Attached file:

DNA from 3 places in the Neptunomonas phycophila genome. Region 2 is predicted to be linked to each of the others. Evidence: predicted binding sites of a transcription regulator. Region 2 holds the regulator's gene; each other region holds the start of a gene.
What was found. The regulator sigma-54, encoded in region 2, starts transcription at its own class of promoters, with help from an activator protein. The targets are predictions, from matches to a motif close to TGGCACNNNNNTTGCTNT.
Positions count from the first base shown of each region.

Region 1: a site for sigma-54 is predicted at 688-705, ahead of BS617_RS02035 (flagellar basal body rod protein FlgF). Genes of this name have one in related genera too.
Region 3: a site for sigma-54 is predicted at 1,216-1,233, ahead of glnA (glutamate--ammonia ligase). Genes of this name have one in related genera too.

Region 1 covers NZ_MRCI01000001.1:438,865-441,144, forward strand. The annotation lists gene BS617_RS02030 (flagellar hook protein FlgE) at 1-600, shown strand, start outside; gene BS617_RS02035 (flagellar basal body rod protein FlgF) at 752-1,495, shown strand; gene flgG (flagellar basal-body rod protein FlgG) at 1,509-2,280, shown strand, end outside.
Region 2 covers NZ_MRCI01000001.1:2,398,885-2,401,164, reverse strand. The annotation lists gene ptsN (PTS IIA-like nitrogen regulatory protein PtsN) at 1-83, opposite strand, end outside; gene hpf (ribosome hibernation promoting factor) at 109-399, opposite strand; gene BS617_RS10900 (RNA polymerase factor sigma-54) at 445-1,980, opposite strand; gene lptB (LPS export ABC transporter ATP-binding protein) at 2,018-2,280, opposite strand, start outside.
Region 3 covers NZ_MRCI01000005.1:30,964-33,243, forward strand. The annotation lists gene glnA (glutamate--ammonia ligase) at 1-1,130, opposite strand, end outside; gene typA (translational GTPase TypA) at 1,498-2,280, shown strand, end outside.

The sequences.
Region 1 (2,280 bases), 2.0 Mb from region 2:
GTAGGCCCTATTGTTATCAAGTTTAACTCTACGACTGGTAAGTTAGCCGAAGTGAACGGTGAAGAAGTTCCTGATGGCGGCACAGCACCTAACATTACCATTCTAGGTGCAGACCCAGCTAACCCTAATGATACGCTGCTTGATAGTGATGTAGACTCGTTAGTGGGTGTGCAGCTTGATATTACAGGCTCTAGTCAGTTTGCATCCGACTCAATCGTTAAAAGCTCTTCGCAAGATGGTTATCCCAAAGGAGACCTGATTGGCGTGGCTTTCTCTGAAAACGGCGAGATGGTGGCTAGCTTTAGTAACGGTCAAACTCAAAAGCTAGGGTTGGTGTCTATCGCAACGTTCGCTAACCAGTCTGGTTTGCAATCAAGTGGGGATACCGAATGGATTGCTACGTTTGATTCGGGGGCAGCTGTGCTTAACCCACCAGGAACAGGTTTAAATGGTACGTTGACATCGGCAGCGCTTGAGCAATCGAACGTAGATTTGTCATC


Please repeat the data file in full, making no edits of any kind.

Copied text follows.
DNA from 3 places in the Neptunomonas phycophila genome. Region 2 is predicted to be linked to each of the others. Evidence: predicted binding sites of a transcription regulator. Region 2 holds the regulator's gene; each other region holds the start of a gene.
What was found. The regulator sigma-54, encoded in region 2, starts transcription at its own class of promoters, with help from an activator protein. The targets are predictions, from matches to a motif close to TGGCACNNNNNTTGCTNT.
Positions count from the first base shown of each region.

Region 1: a site for sigma-54 is predicted at 688-705, ahead of BS617_RS02035 (flagellar basal body rod protein FlgF). Genes of this name have one in related genera too.
Region 3: a site for sigma-54 is predicted at 1,216-1,233, ahead of glnA (glutamate--ammonia ligase). Genes of this name have one in related genera too.

Region 1 covers NZ_MRCI01000001.1:438,865-441,144, forward strand. The annotation lists gene BS617_RS02030 (flagellar hook protein FlgE) at 1-600, shown strand, start outside; gene BS617_RS02035 (flagellar basal body rod protein FlgF) at 752-1,495, shown strand; gene flgG (flagellar basal-body rod protein FlgG) at 1,509-2,280, shown strand, end outside.
Region 2 covers NZ_MRCI01000001.1:2,398,885-2,401,164, reverse strand. The annotation lists gene ptsN (PTS IIA-like nitrogen regulatory protein PtsN) at 1-83, opposite strand, end outside; gene hpf (ribosome hibernation promoting factor) at 109-399, opposite strand; gene BS617_RS10900 (RNA polymerase factor sigma-54) at 445-1,980, opposite strand; gene lptB (LPS export ABC transporter ATP-binding protein) at 2,018-2,280, opposite strand, start outside.
Region 3 covers NZ_MRCI01000005.1:30,964-33,243, forward strand. The annotation lists gene glnA (glutamate--ammonia ligase) at 1-1,130, opposite strand, end outside; gene typA (translational GTPase TypA) at 1,498-2,280, shown strand, end outside.

The sequences.
Region 1 (2,280 bases), 2.0 Mb from region 2:
GTAGGCCCTATTGTTATCAAGTTTAACTCTACGACTGGTAAGTTAGCCGAAGTGAACGGTGAAGAAGTTCCTGATGGCGGCACAGCACCTAACATTACCATTCTAGGTGCAGACCCAGCTAACCCTAATGATACGCTGCTTGATAGTGATGTAGACTCGTTAGTGGGTGTGCAGCTTGATATTACAGGCTCTAGTCAGTTTGCATCCGACTCAATCGTTAAAAGCTCTTCGCAAGATGGTTATCCCAAAGGAGACCTGATTGGCGTGGCTTTCTCTGAAAACGGCGAGATGGTGGCTAGCTTTAGTAACGGTCAAACTCAAAAGCTAGGGTTGGTGTCTATCGCAACGTTCGCTAACCAGTCTGGTTTGCAATCAAGTGGGGATACCGAATGGATTGCTACGTTTGATTCGGGGGCAGCTGTGCTTAACCCACCAGGAACAGGTTTAAATGGTACGTTGACATCGGCAGCGCTTGAGCAATCGAACGTAGATTTGTCATC